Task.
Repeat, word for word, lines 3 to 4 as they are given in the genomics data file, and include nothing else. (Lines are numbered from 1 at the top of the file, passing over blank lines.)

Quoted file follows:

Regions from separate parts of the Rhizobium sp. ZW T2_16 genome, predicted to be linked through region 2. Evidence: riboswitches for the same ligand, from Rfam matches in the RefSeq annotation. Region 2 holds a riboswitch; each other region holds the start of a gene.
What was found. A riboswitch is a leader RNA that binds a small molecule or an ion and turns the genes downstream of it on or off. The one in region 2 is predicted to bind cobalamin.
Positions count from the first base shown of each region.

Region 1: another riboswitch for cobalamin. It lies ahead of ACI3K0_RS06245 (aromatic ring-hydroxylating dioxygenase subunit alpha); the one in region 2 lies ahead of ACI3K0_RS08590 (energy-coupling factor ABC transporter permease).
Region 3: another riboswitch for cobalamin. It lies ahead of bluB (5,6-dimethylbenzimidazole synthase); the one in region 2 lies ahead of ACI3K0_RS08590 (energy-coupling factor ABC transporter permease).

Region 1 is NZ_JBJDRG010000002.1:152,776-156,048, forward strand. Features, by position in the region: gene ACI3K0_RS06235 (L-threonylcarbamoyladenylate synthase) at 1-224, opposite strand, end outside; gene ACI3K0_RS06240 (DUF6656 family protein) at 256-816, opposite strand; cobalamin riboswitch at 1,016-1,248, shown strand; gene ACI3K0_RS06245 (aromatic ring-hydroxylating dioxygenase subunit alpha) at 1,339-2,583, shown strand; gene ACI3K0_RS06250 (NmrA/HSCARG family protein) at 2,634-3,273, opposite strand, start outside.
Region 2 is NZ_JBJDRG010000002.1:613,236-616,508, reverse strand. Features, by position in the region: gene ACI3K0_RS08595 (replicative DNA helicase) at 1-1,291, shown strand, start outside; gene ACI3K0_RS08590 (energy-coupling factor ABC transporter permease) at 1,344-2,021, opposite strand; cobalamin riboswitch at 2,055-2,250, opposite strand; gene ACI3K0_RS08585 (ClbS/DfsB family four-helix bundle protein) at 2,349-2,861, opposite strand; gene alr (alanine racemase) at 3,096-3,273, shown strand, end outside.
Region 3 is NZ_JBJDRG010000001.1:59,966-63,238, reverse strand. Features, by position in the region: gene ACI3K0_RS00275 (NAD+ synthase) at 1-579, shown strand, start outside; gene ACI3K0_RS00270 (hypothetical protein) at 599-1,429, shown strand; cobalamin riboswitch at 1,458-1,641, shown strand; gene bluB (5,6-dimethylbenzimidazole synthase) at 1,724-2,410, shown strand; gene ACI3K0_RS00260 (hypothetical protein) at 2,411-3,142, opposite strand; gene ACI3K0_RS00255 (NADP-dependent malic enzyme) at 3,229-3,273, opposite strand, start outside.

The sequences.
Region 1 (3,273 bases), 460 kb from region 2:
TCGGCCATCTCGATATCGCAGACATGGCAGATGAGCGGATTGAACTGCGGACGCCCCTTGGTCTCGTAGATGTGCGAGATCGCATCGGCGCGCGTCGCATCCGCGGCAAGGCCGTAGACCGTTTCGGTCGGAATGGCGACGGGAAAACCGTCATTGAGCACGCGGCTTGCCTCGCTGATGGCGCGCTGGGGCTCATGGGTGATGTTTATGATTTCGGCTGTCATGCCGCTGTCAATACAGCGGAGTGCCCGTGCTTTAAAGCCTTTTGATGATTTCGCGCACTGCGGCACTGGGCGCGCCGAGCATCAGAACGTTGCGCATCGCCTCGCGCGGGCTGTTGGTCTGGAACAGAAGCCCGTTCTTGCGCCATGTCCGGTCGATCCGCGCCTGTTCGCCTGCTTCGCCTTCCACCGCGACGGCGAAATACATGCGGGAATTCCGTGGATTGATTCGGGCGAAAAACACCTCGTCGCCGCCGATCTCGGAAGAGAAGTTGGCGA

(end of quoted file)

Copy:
Positions count from the first base shown of each region.

Region 1: another riboswitch for cobalamin. It lies ahead of ACI3K0_RS06245 (aromatic ring-hydroxylating dioxygenase subunit alpha); the one in region 2 lies ahead of ACI3K0_RS08590 (energy-coupling factor ABC transporter permease).